£1.2m paid to suspended PSNI officers last year
The PSNI paid out more than £1.2 million to suspended police officers last year.
Details of the cost were revealed to the Policing Board in July.
Police last night said that 35 officers were suspended last year - down from 48 the previous year.
They also confirmed that up until May this year 21 officers had been suspended.
Police say the £1.2m suspension figure covered basic salary, allowance, pension and National Insurance payments.
In a letter to the chair of the board's performance committee, Mervyn Storey, the PSNI confirmed that the number of suspended officers “tends to be at a fairly consistent level each year, and this could reasonably be considered as an average figure for the cost to the organisation each year”.
In the correspondence, police also listed several reasons for delays in bringing misconduct proceedings to a conclusion.
These include the fitness of officers to either attend hearings/interviews or to provide instruction to their legal representatives.
In addition the progress of ongoing parallel criminal investigations is listed as a factor as well as unconnected criminal investigations by other agencies such as the Police Ombudsman.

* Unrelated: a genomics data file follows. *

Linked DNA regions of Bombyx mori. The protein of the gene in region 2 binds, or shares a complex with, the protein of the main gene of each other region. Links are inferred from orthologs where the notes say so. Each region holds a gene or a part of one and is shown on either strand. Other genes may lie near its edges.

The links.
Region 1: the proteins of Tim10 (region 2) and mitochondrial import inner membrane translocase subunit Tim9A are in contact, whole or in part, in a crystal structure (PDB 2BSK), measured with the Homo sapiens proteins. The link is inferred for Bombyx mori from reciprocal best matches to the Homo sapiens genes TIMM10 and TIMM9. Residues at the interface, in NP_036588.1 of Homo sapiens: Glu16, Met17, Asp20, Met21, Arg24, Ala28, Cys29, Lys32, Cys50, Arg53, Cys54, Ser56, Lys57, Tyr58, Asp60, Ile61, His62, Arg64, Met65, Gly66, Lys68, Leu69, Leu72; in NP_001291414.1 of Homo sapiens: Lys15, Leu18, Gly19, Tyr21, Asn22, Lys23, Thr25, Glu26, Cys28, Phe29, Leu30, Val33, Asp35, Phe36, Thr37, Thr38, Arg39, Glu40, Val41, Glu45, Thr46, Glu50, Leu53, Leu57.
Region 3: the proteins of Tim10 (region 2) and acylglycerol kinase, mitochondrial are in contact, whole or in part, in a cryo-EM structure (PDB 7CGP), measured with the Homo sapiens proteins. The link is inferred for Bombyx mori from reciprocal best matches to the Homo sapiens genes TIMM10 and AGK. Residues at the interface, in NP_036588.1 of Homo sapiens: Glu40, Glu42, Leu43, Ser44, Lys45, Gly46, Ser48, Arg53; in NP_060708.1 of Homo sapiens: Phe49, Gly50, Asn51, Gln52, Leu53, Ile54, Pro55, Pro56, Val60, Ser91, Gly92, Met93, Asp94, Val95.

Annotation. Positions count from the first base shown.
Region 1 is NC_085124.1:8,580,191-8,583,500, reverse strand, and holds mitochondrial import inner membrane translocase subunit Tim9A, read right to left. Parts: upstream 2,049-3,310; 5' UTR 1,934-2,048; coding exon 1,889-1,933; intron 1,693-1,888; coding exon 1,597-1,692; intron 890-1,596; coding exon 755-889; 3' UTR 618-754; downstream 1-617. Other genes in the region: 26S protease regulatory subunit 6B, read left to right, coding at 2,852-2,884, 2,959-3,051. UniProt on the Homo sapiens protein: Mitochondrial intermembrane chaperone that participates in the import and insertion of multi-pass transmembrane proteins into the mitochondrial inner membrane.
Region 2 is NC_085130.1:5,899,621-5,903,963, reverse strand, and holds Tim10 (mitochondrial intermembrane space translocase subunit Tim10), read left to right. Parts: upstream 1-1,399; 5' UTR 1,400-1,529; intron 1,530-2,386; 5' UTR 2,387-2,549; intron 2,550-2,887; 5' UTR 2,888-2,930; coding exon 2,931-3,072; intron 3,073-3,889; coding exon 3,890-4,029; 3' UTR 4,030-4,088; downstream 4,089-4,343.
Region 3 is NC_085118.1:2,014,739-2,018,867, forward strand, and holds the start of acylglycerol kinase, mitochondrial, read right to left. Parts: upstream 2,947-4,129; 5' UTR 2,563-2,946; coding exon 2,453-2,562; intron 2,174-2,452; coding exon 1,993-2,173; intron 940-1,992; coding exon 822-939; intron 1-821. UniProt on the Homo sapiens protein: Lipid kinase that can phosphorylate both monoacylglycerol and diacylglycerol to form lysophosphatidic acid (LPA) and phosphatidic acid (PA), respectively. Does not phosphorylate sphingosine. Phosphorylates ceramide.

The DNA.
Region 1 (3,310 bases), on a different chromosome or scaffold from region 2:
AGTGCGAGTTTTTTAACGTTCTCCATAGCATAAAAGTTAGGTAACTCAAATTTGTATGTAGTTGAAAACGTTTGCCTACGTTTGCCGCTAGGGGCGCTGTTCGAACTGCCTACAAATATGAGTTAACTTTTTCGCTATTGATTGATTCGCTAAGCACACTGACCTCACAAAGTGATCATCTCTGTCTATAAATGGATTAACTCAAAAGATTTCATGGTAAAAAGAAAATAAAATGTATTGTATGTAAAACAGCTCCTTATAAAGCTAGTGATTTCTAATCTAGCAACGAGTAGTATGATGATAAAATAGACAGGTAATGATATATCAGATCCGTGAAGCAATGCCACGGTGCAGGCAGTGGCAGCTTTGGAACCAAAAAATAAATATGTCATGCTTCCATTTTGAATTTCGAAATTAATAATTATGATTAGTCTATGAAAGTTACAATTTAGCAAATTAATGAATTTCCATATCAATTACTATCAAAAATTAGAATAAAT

Other reasons for delay include legal arguments by the defence and “other relevant legal developments”.
Details of the cost comes just weeks after chief constable Simon Byrne spoke of his desire to increase the number of serving officers by hundreds to 7,500.
Policing Board member Dolores Kelly raised concern about the costs last night.
“It's a considerable cost to the public purse. It (the money spent) would go a long way," she said.
“It's something we have been going after for a while.”
Assistant Chief Constable Tim Mairs said: “The cost paid to suspended officers is obviously concerning however any allegation of wrongdoing by any officer or staff member is taken extremely seriously and must be thoroughly investigated.
“This can often result in officers or staff members being suspended on full pay or repositioned pending the outcome of an investigation.
“Any decisions about the duty status of an officer who is being investigated for misconduct are taken within a regulatory framework laid down in law.”